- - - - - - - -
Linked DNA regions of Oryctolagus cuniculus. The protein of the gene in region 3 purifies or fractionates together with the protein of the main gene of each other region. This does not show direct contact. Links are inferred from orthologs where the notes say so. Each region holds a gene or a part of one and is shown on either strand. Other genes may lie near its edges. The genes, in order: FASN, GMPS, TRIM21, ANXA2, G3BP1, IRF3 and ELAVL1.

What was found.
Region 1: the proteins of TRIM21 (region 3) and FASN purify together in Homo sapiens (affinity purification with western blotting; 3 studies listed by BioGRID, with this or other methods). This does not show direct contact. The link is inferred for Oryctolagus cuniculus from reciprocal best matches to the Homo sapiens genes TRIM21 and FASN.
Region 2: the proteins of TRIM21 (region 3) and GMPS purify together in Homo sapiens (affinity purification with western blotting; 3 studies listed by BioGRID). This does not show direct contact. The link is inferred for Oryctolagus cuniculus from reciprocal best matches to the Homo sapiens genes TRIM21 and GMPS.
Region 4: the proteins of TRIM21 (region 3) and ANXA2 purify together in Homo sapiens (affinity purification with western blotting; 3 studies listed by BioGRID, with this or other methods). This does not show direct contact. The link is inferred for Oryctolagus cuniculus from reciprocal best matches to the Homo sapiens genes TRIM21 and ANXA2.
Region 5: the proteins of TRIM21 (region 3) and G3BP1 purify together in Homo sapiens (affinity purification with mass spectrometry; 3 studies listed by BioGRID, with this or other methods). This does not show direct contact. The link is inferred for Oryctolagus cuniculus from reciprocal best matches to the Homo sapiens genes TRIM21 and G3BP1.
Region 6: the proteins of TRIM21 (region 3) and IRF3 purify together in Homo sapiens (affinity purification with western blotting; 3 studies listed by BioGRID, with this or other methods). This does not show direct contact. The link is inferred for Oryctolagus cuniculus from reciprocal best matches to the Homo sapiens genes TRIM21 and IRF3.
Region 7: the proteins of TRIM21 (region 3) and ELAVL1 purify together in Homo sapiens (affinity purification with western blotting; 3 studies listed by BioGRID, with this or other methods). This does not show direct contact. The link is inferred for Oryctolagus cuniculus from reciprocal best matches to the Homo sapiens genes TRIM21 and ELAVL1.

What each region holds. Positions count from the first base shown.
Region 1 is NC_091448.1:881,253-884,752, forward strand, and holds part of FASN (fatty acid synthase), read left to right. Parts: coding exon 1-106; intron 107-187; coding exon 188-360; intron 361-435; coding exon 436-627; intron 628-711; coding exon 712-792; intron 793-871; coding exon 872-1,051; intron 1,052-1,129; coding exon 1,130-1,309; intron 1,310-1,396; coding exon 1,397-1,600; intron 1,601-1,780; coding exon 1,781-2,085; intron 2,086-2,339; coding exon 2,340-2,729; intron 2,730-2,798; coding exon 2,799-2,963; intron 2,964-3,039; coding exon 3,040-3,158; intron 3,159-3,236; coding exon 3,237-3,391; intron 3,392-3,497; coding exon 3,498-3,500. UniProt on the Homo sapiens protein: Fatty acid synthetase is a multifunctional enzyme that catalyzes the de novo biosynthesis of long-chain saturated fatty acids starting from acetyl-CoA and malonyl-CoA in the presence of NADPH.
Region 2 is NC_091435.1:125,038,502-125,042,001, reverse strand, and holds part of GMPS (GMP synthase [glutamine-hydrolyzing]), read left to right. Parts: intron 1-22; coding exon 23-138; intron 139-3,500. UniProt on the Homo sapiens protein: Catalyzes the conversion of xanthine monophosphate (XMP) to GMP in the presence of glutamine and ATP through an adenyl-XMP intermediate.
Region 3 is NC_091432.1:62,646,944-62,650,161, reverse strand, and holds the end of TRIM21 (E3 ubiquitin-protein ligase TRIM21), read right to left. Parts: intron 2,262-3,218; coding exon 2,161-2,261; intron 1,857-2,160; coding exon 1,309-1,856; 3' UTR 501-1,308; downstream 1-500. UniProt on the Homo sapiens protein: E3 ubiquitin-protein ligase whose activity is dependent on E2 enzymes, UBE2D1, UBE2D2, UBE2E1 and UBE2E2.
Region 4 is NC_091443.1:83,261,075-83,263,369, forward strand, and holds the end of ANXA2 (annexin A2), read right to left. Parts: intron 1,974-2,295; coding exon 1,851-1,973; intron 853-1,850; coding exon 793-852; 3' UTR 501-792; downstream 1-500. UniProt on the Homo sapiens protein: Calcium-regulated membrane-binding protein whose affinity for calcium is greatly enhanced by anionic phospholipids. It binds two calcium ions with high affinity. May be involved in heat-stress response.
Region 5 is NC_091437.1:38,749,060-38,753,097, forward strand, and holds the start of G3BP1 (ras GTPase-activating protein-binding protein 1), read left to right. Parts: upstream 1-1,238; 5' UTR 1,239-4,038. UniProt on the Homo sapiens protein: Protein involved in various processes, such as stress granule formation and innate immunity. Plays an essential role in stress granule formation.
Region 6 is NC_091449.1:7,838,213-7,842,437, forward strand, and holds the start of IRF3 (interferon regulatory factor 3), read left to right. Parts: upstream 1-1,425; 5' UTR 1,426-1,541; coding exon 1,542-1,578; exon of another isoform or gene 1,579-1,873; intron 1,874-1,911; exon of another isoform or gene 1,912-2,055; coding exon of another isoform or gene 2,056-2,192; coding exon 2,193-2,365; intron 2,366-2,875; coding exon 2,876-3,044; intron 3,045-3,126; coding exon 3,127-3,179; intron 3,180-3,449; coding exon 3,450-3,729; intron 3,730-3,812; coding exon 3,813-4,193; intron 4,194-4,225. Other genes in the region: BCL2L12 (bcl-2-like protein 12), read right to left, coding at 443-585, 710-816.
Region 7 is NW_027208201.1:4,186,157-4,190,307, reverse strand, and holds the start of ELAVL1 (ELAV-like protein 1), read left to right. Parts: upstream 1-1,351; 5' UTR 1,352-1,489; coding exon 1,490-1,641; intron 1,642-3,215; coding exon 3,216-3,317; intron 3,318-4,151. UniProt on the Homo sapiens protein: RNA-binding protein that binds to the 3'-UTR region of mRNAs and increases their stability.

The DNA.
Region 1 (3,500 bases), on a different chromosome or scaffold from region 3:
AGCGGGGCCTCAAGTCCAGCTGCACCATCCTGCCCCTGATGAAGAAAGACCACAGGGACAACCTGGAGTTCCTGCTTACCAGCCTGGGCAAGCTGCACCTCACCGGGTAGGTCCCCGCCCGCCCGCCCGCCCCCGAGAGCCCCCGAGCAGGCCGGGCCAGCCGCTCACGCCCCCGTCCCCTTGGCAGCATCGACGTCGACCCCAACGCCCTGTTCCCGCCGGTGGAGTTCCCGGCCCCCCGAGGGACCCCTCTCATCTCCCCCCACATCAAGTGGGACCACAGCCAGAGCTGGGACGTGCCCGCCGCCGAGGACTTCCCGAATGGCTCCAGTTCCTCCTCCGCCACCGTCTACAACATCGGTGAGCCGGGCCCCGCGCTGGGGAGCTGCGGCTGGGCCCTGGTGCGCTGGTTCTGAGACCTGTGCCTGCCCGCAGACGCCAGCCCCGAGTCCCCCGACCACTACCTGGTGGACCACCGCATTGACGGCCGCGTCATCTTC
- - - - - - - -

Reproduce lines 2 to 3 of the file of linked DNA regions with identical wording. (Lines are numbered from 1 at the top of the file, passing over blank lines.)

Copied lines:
What was found.
Region 1: the proteins of TRIM21 (region 3) and FASN purify together in Homo sapiens (affinity purification with western blotting; 3 studies listed by BioGRID, with this or other methods). This does not show direct contact. The link is inferred for Oryctolagus cuniculus from reciprocal best matches to the Homo sapiens genes TRIM21 and FASN.